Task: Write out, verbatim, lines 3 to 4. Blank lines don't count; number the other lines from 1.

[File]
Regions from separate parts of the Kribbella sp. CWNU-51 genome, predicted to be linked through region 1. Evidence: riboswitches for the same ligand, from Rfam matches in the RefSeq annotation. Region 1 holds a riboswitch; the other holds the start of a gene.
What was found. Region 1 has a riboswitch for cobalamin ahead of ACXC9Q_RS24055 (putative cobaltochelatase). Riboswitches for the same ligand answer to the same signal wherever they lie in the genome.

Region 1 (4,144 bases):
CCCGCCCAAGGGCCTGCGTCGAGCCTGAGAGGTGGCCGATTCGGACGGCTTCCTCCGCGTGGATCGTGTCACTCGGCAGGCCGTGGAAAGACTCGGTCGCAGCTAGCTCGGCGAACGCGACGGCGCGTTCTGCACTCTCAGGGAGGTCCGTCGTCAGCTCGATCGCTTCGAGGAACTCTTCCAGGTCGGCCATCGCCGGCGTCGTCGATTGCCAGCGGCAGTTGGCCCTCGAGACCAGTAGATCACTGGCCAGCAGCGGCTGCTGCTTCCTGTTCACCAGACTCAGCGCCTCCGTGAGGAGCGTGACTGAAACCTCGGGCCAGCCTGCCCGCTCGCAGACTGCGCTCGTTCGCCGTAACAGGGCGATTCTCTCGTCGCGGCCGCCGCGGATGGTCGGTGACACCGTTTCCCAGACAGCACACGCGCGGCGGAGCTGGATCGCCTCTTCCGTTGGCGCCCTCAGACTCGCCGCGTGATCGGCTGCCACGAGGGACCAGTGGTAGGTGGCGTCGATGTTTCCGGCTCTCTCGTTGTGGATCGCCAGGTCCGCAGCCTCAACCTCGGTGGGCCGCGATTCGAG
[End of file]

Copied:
Region 1 (4,144 bases):
CCCGCCCAAGGGCCTGCGTCGAGCCTGAGAGGTGGCCGATTCGGACGGCTTCCTCCGCGTGGATCGTGTCACTCGGCAGGCCGTGGAAAGACTCGGTCGCAGCTAGCTCGGCGAACGCGACGGCGCGTTCTGCACTCTCAGGGAGGTCCGTCGTCAGCTCGATCGCTTCGAGGAACTCTTCCAGGTCGGCCATCGCCGGCGTCGTCGATTGCCAGCGGCAGTTGGCCCTCGAGACCAGTAGATCACTGGCCAGCAGCGGCTGCTGCTTCCTGTTCACCAGACTCAGCGCCTCCGTGAGGAGCGTGACTGAAACCTCGGGCCAGCCTGCCCGCTCGCAGACTGCGCTCGTTCGCCGTAACAGGGCGATTCTCTCGTCGCGGCCGCCGCGGATGGTCGGTGACACCGTTTCCCAGACAGCACACGCGCGGCGGAGCTGGATCGCCTCTTCCGTTGGCGCCCTCAGACTCGCCGCGTGATCGGCTGCCACGAGGGACCAGTGGTAGGTGGCGTCGATGTTTCCGGCTCTCTCGTTGTGGATCGCCAGGTCCGCAGCCTCAACCTCGGTGGGCCGCGATTCGAG